By Jonathan Kopeliovich | UConn Journalism
In West Hartford, at the end of the isolated side street New Park Avenue, a grungy loading dock of a white warehouse is littered with broken rotary telephones and blow dryers at the gate. A smiley face with green graffiti spells out “Smash Avenue.” Inside, Donovan Rampassard shatters beer bottles with a baseball bat to the tune of Lil Baby’s “California Breeze.”
“Sometimes, you just feel like breaking some shit in a controlled environment,” Rampassard said.
At Smash Avenue, which was the first rage room in Connecticut when it opened in 2020, people like Rampassard can pay for a 15-minute session to unleash their anger with weapons like hammers and shovels on beer bottles, television sets and furniture.
Rage rooms have opened across the country in recent years, with CNN writing in 2019 that there were more than 60. In Connecticut, Smash Room and Let’s Smash, opened up in early 2022 and May 2021, respectively.
Why people come to rage rooms varies. Smash Avenue employee J.T. recalled a woman who came in after her husband passed, crying while smashing objects and playing sad music. Other times, J.T. has played Limp Bizkit as bachelor parties came in with the betrothed, saying that they “want to break things before a long-term commitment.”
Rampassard’s friend brought him along to Smash Avenue after a woman “stood him up.” It got Rampassard’s adrenaline pumping.
Participants get to choose between two rooms, each of which are roughly the size of a small classroom. With each swing, glass thundered on the floor, but Smash Avenue offers no hearing protection.
Jesus Lizardo, another customer, expressed a sense of euphoria after taking that first swing with a metal bat.
“I thought I was going to feel some sort of relief, but I just wanted to keep smashing things. I left wanting to smash more,” Lizardo later wrote in an Instagram message.
Smash Avenue employee J.T., who asked his last name not be used as he discussed his mental health, said he has struggled with anger issues since elementary school and finds the smash room therapeutic. He said he has done at least one session “every other week or so.”
“When I get angry, I usually like to keep it in. When I get to that point, I’m the one who would go and try to yell at somebody,” he said. “Sometimes, it wouldn’t even matter what people were saying. It got me mad and I would just start swinging. I was always getting suspended from school.”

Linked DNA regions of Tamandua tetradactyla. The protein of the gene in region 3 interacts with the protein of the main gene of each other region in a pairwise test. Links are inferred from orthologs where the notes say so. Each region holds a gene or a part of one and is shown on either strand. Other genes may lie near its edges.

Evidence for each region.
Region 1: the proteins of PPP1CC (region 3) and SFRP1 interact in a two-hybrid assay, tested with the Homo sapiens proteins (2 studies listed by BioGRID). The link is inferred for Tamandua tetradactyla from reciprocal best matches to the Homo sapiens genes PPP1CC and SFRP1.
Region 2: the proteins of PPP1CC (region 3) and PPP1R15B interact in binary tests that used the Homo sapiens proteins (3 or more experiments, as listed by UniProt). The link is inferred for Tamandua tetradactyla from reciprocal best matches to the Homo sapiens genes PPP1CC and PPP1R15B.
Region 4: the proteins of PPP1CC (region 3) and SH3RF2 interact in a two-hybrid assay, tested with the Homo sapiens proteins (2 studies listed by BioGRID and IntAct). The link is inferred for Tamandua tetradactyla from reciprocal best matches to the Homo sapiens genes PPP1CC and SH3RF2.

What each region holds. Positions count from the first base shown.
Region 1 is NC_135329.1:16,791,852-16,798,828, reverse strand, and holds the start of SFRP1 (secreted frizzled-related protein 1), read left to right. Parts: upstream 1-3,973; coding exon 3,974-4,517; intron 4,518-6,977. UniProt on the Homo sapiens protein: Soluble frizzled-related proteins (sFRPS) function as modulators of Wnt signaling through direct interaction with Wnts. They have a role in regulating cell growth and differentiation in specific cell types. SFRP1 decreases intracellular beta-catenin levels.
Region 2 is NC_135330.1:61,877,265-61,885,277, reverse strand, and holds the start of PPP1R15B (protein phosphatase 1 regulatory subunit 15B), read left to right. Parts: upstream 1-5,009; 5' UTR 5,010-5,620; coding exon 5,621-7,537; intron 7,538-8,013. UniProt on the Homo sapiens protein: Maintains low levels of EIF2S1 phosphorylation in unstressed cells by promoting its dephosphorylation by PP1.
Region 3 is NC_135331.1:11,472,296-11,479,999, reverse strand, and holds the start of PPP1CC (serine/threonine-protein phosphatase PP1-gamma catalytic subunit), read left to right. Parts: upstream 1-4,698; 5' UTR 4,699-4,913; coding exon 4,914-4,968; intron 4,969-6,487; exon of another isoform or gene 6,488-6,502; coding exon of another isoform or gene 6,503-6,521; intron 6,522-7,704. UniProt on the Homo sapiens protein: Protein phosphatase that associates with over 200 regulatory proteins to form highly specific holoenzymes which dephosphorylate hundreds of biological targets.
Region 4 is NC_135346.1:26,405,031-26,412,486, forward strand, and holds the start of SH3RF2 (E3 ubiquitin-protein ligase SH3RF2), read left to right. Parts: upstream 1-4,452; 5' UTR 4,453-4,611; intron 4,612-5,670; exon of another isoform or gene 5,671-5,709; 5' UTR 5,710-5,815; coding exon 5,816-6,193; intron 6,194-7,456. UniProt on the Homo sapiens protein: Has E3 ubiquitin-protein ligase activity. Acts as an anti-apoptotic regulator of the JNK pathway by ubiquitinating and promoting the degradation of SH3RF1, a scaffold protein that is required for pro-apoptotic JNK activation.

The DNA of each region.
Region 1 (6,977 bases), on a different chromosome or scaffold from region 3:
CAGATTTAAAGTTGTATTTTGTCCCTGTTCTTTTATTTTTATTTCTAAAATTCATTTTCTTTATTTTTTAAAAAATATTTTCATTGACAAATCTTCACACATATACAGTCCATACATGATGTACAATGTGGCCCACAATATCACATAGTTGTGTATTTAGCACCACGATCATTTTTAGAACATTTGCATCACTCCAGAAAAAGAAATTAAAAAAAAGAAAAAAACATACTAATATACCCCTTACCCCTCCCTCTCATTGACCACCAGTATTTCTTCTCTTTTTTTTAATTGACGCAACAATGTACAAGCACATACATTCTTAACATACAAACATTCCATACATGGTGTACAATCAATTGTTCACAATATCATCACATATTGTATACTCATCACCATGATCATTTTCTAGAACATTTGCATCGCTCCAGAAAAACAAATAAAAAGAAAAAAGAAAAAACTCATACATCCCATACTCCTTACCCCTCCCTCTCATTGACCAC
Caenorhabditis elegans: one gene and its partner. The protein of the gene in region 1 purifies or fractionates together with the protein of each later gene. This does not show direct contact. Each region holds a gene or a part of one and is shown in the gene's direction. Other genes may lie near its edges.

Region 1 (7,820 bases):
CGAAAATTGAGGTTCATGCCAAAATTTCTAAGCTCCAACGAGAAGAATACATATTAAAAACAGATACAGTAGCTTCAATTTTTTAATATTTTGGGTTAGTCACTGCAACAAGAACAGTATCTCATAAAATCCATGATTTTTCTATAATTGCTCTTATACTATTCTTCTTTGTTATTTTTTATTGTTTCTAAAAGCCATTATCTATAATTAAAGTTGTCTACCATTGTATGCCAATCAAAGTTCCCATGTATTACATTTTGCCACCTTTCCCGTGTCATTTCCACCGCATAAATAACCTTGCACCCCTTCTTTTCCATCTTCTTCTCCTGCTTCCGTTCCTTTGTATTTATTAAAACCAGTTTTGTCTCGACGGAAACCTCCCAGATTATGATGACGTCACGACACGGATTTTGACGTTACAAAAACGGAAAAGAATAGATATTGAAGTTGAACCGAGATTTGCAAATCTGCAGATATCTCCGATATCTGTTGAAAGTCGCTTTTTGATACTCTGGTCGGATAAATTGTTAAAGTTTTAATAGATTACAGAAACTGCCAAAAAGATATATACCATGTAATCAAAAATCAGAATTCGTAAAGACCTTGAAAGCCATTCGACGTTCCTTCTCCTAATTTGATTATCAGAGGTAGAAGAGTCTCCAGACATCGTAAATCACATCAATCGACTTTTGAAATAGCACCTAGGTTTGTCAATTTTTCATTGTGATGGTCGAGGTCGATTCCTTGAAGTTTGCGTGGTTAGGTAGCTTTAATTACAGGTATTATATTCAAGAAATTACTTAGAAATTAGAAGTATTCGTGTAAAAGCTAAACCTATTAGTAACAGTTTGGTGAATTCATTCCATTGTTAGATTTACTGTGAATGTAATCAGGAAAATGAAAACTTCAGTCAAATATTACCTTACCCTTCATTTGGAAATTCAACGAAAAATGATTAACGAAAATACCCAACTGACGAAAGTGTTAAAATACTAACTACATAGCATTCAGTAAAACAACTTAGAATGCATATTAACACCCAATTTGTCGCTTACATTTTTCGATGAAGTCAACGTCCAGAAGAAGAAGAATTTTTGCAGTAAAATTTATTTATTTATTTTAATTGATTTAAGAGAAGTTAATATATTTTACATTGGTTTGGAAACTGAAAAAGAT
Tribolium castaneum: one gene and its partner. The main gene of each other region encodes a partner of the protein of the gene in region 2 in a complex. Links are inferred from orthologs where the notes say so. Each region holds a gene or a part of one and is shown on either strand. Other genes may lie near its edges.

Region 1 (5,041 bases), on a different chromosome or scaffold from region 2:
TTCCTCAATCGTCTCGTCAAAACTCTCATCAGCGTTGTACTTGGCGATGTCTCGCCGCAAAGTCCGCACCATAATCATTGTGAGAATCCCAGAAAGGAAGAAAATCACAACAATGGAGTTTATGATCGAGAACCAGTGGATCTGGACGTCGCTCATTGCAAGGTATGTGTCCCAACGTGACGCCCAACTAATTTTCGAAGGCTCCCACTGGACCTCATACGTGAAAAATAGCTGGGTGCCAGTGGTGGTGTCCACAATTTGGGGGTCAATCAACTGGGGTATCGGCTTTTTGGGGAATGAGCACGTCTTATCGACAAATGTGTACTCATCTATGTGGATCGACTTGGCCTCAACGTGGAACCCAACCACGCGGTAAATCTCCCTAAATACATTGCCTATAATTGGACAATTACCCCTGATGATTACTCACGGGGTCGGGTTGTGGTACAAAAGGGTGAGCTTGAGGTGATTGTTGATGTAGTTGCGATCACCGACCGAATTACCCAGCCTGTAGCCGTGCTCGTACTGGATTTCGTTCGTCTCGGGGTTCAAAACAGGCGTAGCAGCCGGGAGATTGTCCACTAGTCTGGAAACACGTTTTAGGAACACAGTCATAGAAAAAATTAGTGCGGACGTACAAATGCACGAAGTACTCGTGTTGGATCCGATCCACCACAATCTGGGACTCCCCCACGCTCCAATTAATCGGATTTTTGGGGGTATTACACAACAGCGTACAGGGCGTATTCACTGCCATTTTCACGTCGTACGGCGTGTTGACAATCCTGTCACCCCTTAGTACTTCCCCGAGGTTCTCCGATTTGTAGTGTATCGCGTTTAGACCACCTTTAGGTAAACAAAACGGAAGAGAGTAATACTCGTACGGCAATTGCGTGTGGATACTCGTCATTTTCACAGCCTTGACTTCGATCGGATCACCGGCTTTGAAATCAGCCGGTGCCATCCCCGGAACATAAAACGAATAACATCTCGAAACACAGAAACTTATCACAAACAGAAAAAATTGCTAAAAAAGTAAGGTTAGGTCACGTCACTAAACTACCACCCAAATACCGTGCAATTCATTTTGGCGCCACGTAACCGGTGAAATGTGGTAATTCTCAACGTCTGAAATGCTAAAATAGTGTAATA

Smash Avenue owner Shaun Chambers told WTNH that the desire for a rage room was brought on by the pandemic. Long-term isolation from friends, the death of loved ones, and struggling as a father during online schooling gave him a short fuse. He didn’t feel like he had a healthy outlet to express his anger.
And people seem to lose their temper more than ever nowadays. The New York Times reported on an increase of egregious customer behavior, like when one man lost his mind when the store didn’t have his favorite blue cheese. The American Psychological Assocation wrote in June 2022 that even minor decisions for adults had become overwhelming due to pandemic-induced stress.
But some mental health professionals believe that rage rooms aren’t appropriate for anger management in the long run. Studies, like this meta-analysis in 2021, suggest that catharsis through aggression encourages people to continue to engage in aggressive acts.
At Southern Connecticut State University, there’s a 10-week anger management group. Dr. Sujatha Herne, the clinic manager coordinates intake for a diverse group of clients, most of whom are convicted for violent crimes and mandated by court to go. Herne said that she believes that rage room sessions can help reinforce the concept that aggression is a healthy way to cope with anger in both offenders and the general population.
“Depending on how you grew up, there are people who might have seen that being angry causes their parents to give them attention. They learned that anger is the path to results,” Herne said. “And when your solution to that anger is going to a place and smashing stuff, you’re kind of training yourself to only be able to cope with your anger in that.”
Herne said that therapy, sports and meditation is the way to go for anger management. Smash Avenue fans said they have other strategies, too: Rampassard takes his anger out by lifting at the gym, and J.T. plays track, football and baseball regularly.
Herne also said that rage rooms could be a refuge for women.
“Women also are not given the same latitude to be angry in the same way as men, who are usually more aggressive. Women are expected to be able to tone down that part of themselves,” Herne said.
J.T. has noticed this trend at Smash Avenue. New York’s Rage Cage and Miami’s Smash the Rage have observed the same trend at their venues, according to news stories.
There have also been concerns that rage rooms pose an environmental risk. In 2019, a California business was cited for improperly disposing of electronic waste, since smashing old laptops and TVs could release toxic metals.
Smash Avenue manager Tee Gaston did not return calls for comment, but J.T. said that Smash Avenue gets most of their materials from moving companies, who offer junk removal services to consumers.
The two white shipping containers across the parking lot are usually filled to the brim with smashables, but they can get so busy that they are emptied out in a day or two.
“We get busy around February, just in time for Valentine’s Day, and until the start of the academic year in September,” J.T. said.